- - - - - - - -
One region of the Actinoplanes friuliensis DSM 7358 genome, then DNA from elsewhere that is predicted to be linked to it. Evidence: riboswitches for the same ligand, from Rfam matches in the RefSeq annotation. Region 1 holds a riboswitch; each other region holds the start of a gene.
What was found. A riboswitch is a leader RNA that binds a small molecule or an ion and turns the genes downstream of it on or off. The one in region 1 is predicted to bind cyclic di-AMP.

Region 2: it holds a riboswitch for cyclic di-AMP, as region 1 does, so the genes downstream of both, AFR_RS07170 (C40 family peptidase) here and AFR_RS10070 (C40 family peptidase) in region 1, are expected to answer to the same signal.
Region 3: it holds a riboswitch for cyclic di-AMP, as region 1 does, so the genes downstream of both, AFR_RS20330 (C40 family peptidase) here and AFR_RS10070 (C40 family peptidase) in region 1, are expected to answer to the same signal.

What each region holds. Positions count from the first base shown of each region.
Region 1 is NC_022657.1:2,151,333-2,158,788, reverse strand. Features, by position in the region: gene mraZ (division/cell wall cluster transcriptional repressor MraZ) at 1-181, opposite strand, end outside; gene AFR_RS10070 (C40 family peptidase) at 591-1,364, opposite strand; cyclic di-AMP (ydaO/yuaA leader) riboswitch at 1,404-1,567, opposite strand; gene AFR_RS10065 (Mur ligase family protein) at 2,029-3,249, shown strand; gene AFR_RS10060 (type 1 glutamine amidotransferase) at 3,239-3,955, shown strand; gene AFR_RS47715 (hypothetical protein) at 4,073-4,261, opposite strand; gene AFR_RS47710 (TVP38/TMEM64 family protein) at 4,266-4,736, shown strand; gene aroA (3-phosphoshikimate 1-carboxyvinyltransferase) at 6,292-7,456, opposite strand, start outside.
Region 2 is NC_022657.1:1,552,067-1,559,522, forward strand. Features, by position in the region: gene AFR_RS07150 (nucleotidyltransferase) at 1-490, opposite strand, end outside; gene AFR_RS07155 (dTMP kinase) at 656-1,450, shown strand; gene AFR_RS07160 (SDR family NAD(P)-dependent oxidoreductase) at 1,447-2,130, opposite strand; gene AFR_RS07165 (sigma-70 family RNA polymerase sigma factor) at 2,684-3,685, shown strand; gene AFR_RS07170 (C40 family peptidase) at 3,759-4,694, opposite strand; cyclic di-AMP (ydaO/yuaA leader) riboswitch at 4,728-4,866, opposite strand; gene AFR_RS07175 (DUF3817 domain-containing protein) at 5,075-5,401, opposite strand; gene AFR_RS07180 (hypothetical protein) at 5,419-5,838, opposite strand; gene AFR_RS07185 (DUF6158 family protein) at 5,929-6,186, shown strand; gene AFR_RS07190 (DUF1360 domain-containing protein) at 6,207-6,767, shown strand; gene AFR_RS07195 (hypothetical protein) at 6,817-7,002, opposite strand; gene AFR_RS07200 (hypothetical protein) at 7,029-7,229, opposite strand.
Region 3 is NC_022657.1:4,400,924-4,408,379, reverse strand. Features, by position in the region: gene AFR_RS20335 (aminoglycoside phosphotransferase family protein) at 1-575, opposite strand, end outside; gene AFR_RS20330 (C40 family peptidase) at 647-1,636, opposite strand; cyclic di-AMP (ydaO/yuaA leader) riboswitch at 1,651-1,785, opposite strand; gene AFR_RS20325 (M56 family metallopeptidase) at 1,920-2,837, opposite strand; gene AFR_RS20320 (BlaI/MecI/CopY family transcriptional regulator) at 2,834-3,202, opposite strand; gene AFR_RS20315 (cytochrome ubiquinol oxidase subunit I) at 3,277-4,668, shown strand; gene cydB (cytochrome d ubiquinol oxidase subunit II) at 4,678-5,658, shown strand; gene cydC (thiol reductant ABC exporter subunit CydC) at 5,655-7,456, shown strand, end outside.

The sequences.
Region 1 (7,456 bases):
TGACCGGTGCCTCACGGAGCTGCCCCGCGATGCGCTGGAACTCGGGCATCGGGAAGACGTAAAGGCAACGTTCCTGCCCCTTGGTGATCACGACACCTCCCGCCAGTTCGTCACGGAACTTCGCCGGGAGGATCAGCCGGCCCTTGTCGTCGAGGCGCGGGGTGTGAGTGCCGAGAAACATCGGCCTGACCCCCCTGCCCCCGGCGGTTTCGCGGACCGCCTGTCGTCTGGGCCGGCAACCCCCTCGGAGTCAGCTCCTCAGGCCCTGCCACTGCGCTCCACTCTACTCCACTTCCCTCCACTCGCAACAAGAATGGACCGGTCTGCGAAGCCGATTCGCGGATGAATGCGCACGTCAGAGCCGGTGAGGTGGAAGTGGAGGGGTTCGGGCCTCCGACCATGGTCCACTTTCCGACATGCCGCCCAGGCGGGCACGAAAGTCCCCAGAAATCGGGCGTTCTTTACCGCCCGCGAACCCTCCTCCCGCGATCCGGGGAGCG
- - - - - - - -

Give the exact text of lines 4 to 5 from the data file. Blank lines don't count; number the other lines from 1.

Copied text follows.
Region 3: it holds a riboswitch for cyclic di-AMP, as region 1 does, so the genes downstream of both, AFR_RS20330 (C40 family peptidase) here and AFR_RS10070 (C40 family peptidase) in region 1, are expected to answer to the same signal.

What each region holds. Positions count from the first base shown of each region.